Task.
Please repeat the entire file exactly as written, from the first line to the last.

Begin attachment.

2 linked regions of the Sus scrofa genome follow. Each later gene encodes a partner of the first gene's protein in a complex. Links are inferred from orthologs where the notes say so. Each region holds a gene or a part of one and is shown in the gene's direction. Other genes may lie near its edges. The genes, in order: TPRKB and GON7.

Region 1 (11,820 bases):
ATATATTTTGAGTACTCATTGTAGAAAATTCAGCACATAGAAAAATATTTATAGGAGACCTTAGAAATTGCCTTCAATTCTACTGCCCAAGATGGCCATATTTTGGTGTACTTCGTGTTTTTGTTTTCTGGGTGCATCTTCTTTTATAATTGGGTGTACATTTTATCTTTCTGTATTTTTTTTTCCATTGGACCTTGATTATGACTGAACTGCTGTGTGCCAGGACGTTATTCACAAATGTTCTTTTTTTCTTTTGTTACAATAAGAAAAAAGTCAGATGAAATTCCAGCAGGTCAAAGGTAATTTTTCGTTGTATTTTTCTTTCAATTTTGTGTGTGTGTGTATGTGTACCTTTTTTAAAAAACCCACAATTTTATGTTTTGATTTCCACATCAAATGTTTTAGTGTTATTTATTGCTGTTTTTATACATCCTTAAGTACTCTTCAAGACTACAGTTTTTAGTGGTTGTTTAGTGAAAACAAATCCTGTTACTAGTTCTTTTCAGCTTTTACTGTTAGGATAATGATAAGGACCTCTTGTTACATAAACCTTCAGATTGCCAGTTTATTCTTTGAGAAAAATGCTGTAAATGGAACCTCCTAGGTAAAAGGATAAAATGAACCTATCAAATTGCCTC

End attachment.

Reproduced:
2 linked regions of the Sus scrofa genome follow. Each later gene encodes a partner of the first gene's protein in a complex. Links are inferred from orthologs where the notes say so. Each region holds a gene or a part of one and is shown in the gene's direction. Other genes may lie near its edges. The genes, in order: TPRKB and GON7.

Region 1 (11,820 bases):
ATATATTTTGAGTACTCATTGTAGAAAATTCAGCACATAGAAAAATATTTATAGGAGACCTTAGAAATTGCCTTCAATTCTACTGCCCAAGATGGCCATATTTTGGTGTACTTCGTGTTTTTGTTTTCTGGGTGCATCTTCTTTTATAATTGGGTGTACATTTTATCTTTCTGTATTTTTTTTTCCATTGGACCTTGATTATGACTGAACTGCTGTGTGCCAGGACGTTATTCACAAATGTTCTTTTTTTCTTTTGTTACAATAAGAAAAAAGTCAGATGAAATTCCAGCAGGTCAAAGGTAATTTTTCGTTGTATTTTTCTTTCAATTTTGTGTGTGTGTGTATGTGTACCTTTTTTAAAAAACCCACAATTTTATGTTTTGATTTCCACATCAAATGTTTTAGTGTTATTTATTGCTGTTTTTATACATCCTTAAGTACTCTTCAAGACTACAGTTTTTAGTGGTTGTTTAGTGAAAACAAATCCTGTTACTAGTTCTTTTCAGCTTTTACTGTTAGGATAATGATAAGGACCTCTTGTTACATAAACCTTCAGATTGCCAGTTTATTCTTTGAGAAAAATGCTGTAAATGGAACCTCCTAGGTAAAAGGATAAAATGAACCTATCAAATTGCCTC